Back in 2004, filmmaker Morgan Spurlock produced a film that forever changed the face of documentaries. He took Michael Moore’s entertaining approach and amplified it exponentially while still tackling an important topic in a very effective way.
Sure, some snobby film critics were turned off by his gimmicky approach, which basically involved him adopting an all-McDonald’s diet. But “Super Size Me” was a rousing success. Now, 15 years later, the filmmaker has returned to the subject to see if his very revealing evidence has changed the way we eat.
In “Super Size Me 2: Holy Chicken!,” Spurlock hypothesizes that the fast-food industry has undergone a major makeover in the years since he released his first film. He notes chain restaurants’ use of terms like “healthy,” “organic” and “natural” to describe their food.
Spurlock then sets out to open his own chicken franchise, taking the viewer on every step of the journey—from raising poultry and conjuring recipes to designing the brand and scouting a location. However, as time goes on and more and more is revealed, it becomes clear that not everything is as it seems when it comes to what we are putting in our mouths.
The movie was filmed in 2016 and originally debuted on the film festival circuit in 2017. YouTube acquired the film and planned a release on its streaming platform but later dropped it (due to reasons that, completely unrelated to the movie’s quality, you can research yourself).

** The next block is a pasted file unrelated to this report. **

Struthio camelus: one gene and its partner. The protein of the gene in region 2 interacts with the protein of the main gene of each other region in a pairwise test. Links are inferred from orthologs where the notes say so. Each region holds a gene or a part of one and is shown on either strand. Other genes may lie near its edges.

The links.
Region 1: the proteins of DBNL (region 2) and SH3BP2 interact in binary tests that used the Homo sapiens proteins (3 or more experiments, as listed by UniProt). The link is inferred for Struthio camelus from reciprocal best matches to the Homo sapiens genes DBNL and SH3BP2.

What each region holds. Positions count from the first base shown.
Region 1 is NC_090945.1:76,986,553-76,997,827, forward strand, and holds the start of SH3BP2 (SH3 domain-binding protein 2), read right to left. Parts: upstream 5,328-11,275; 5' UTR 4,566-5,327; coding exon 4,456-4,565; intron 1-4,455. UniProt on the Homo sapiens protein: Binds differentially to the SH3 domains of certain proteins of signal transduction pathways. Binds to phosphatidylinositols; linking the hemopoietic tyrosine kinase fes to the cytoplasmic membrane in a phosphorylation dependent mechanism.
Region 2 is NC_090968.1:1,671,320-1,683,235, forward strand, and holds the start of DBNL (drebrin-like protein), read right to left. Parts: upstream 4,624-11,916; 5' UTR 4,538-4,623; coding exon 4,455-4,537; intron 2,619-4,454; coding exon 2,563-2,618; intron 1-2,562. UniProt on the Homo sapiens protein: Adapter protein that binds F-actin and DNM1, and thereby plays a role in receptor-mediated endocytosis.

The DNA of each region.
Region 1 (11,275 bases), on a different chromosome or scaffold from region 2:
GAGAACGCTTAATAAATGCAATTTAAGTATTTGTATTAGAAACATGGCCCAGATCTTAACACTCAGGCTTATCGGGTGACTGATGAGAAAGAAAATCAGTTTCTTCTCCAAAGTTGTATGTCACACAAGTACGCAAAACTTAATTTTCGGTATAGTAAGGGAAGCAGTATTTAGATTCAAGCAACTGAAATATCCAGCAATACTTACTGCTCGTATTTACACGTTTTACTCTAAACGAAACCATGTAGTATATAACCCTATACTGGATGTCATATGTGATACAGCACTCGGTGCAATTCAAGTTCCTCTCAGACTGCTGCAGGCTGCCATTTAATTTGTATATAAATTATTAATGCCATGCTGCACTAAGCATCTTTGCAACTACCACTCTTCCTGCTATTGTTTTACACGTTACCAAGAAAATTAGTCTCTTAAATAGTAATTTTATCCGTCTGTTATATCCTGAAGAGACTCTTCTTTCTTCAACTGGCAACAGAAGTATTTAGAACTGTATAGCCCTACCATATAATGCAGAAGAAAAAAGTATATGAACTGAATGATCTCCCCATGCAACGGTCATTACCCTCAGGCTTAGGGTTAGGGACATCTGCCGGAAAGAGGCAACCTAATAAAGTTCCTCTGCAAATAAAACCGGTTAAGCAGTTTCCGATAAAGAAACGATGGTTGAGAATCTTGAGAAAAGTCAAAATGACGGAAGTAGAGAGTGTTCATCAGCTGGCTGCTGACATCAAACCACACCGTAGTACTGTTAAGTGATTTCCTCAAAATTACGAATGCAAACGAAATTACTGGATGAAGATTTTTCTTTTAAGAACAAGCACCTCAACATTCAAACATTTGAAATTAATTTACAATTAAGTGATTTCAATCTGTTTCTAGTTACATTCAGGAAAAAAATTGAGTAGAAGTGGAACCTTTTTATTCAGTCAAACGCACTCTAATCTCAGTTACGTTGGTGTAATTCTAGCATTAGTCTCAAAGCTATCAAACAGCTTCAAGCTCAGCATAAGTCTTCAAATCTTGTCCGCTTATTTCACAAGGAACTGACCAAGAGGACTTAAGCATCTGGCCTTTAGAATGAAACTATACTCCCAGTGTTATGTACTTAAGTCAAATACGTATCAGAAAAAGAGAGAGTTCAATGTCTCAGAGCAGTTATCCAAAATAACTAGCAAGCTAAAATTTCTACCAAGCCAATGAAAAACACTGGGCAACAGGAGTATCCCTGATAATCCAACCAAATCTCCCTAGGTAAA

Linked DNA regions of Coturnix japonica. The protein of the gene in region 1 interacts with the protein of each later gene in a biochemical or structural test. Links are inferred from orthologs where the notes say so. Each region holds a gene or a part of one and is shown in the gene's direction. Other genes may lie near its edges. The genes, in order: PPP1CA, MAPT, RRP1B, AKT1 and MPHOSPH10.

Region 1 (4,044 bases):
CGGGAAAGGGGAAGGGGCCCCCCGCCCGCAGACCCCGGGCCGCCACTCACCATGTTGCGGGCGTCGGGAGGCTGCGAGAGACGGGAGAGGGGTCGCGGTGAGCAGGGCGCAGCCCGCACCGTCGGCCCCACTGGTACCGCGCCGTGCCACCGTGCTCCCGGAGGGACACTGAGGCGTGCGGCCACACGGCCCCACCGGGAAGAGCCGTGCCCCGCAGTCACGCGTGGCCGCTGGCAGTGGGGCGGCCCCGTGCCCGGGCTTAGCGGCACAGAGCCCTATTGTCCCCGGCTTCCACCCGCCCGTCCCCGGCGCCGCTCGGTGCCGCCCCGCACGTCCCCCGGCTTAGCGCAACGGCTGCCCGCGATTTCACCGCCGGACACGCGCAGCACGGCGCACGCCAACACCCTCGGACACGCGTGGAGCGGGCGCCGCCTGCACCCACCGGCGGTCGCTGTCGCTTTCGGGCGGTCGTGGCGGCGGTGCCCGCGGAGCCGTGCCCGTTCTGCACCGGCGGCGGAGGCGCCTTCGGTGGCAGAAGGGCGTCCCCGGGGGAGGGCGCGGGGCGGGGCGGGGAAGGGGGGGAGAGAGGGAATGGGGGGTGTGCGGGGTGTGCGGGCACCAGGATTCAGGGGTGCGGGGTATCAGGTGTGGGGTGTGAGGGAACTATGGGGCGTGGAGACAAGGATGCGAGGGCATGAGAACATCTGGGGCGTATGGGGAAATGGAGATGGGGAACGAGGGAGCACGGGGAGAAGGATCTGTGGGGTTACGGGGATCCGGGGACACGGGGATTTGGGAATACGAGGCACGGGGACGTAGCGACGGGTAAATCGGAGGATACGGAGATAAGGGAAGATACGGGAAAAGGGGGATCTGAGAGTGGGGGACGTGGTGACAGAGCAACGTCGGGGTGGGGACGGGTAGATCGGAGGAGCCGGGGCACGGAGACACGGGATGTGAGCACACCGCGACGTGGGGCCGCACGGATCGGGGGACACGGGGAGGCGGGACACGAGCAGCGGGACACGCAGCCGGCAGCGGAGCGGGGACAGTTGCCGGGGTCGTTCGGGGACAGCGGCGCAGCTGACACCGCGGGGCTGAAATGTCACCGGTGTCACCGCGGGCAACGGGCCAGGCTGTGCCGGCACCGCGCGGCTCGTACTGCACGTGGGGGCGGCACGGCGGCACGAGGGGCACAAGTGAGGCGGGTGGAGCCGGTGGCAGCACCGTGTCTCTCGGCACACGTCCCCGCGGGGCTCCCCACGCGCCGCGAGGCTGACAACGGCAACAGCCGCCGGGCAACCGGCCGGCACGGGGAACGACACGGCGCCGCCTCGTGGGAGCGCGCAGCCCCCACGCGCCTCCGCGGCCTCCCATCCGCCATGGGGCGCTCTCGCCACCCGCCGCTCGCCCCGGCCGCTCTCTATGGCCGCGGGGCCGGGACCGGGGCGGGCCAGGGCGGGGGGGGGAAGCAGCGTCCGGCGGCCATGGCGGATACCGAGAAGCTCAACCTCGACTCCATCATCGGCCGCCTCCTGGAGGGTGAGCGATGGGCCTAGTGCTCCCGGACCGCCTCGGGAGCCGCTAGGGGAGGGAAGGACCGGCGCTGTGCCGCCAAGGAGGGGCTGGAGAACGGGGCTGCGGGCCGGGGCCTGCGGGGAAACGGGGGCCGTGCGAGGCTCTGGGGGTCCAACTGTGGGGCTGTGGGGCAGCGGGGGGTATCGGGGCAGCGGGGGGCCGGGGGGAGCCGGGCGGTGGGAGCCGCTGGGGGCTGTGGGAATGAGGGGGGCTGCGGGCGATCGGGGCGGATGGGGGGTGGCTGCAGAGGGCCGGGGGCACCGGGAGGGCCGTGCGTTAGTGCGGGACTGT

That said, it is about time that “Super Size Me 2: Holy Chicken!” has seen the light of day. Lacking the “extreme” quality of the gimmick he used in his first film, Spurlock’s latest project may not be as exciting but it is certainly just as eye-opening—thanks in part to the filmmaker’s very entertaining approach.
I spoke with Spurlock back in 2011 during his brief stop in Phoenix on his press tour for his documentary “POM Wonderful Presents: The Greatest Movie Ever Sold.” To this day, he remains one of my favorite interviewees due to his light-hearted sense of humor during our discussion. It is that sense of humor that is carried over into his documentaries to make them entertaining and therefore effective.
“I feel like there are people who see documentaries and want them to be medicine,” Spurlock said during my interview with him. “The minute that a documentary is entertaining or funny, a lot of people see it as a problem. The film lights a fuse. I don’t want to tell you what to think. That’s not how I make movies. I hate being told what to think. I want to present this idea and say now you go make up your own mind.”
And that is precisely what Spurlock does in “Super Size Me 2.” The final payoff is humorous and enlightening but it is the journey to get to that point that is most fun—and educational.
The best section of the movie is a montage of scenes in which Spurlock visits several fast-food restaurants to try their chicken sandwiches. I, personally, wish that the film had spent more time with those moments and downplayed the more serious aspects of the topic. But as is, Spurlock has once again presented the best of both worlds and given us some food for thought in the process.